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Didn't see accuracy improve in these until Ruger thickened the barrel. There are several places where you can order heavy barrels for these along with the needed gas blocks. Even the newer thicker Ruger barrels didn't help a lot but they are better than the older models.
 
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Simple fix is an AccuStrut: bolt-on and keeps the barrel whip (if there is some) to a minimum: generally to 2 MOA (which is what Ruger considers acceptable with the tapered newer barrels).

My 181GB blued (built in 1977) shoots close to three MOA as it left the factory: more accurate than I am unless I have all afternoon to crank out five rounds (I don't have the patience for that as I got it and use it as a carbine - not a sniper rifle). Things like the flash hider and front sight/bayo lug placement may help attenuate some whip. But it still takes down man-sized half silhouettes at 300 yards reliably from a supported position, using NATO ammo.

All Minis are different. Mine is a low-S/N 181 series, so the machining was still un-worn.

Not sure if the metallurgy has much to do about it, but it may.
 

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The Accustrut or similar cheaper versions work. Plug in Mini 14 barrel strut. An Ultamak forward rail also helps and gives you a good place to mount a red dot or scout scope.
 
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Centerliner, first check to ensure the gap between the upper and lower end of your gas block are even: left-to-right, front-to rear. Zero expense, and if the gap is off, that could be a major cause of inaccuracy. 9/94" Allen wrench. If you have an inch-pound torque driver, about 28-30 inch-pounds. Otherwise, use your Mk-II wrist to try and keep things even. Cross-pattern tightening (just like a lug wrench on a car wheel): a little bit at a time.

Shoot it a bunch before adding anything and probably re-torque the gas block while hot just to be sure, and keep track as to the original. One mod at a time! Should you ever need to send your Mini back to Ruger, they will return it factory-stock - meaning any aftermarket mods won't come back with it; so keep any replaced parts around to restore it to factory condition before sending off.

I'm happy with the trigger-pull, with perhaps low expectations as it is a carbine and not a sniper rifle.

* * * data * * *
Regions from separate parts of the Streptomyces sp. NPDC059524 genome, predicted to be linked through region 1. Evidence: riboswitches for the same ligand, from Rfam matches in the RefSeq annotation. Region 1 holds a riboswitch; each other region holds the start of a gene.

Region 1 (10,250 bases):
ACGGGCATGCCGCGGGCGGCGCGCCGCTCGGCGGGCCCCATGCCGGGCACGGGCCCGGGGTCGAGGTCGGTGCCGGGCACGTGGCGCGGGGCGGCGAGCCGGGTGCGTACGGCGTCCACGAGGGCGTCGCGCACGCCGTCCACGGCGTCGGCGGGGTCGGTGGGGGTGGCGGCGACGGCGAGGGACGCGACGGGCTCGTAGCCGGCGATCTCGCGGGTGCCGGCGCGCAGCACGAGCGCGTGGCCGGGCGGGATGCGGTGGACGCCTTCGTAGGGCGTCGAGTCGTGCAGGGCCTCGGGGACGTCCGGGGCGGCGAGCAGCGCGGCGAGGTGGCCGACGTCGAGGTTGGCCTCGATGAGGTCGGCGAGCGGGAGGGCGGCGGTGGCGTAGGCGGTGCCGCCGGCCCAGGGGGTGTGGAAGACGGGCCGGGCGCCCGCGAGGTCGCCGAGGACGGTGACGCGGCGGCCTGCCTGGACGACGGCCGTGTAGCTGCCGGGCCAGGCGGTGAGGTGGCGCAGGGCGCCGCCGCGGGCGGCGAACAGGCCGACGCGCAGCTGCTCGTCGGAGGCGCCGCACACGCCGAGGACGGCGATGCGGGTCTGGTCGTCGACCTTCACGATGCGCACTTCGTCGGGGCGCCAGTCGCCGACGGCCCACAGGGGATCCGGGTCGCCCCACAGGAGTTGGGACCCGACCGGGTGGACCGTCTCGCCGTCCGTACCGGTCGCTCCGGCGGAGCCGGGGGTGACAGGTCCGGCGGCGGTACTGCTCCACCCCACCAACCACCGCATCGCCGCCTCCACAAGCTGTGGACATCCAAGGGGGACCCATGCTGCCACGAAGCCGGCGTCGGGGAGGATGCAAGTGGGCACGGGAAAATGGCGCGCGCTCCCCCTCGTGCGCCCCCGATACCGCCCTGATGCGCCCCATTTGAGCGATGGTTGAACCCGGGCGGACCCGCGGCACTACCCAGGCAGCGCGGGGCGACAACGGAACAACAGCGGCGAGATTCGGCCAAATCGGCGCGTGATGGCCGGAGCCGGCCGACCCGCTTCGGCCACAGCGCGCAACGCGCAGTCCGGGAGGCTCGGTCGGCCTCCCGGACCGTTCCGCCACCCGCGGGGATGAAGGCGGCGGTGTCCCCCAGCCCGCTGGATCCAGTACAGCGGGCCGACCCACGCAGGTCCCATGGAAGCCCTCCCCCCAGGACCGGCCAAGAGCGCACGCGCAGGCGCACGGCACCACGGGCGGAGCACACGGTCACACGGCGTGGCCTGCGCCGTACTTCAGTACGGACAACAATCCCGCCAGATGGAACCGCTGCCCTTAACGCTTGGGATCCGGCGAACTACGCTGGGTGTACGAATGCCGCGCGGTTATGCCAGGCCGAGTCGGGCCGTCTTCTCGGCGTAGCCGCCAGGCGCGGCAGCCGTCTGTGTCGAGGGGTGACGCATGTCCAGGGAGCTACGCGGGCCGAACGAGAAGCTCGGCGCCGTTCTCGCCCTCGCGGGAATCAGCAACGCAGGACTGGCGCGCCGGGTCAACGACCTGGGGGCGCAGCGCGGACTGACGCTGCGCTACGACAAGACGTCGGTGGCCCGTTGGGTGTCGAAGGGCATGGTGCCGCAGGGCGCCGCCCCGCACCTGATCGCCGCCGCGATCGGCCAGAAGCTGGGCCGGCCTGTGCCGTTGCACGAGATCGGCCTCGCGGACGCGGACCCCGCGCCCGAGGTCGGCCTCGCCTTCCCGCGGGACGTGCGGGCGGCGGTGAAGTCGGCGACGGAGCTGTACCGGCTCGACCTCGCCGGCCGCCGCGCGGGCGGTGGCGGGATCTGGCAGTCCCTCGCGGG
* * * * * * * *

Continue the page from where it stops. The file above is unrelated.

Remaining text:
I feed it only quality factory ammo, mostly PPU M193 and PMC Bronze .223 REM. For my Minis, the accuracy is close enough with either to be a on-issue for my interests. Then again, my concerns are for a man-sized target out to 300 yards, standing unsupported for defensive purposes. To humanely dispatch a rabid fox or yote at 300, given the choice I'll use a 3-9X40 scope-mounted bolt gun, or allow it to get closer. Want a one-shot, one-quick-kill for innocent critters that need to be put out of their misery. Thankfully, I've never had the occasion to do either.

In short, accuracy requirements depend on your intended uses, accuracy adjustments to accommodate your requirements. Mine (and most respondents) are likely different from yours. So applying a "filter" might be prudent.
 

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Discussion Starter · #7 ·
Thanks for the additional information.
I like the rifle, I've had it for quite a while. I bought it used at a gun show parking lot. It was basically new, but the owner's tranny had gone out in his truck and needed money to fix it. He wanted $500, I wanted to see him get his truck fixed so I gave him $500.
No idea what its worth now. Its spent its existence in a gun case.

It has a decent 1.5X5 power shotgun scope on it.
So I'll play around with it at the range and see what I can do with it short-midrange.
No particular plans for it other than making it decently accurate for a reasonable cost.
 

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Discussion Starter · #9 · (Edited)
Wow!
I wonder if anyone lost their job over the horrendous design failure of the original Mini-14?
I worked forty years at Republic Steel in one of our cold finish plants; and finished in a Metallurgy dept. We know all the characteristics of our grades of steel that we produce.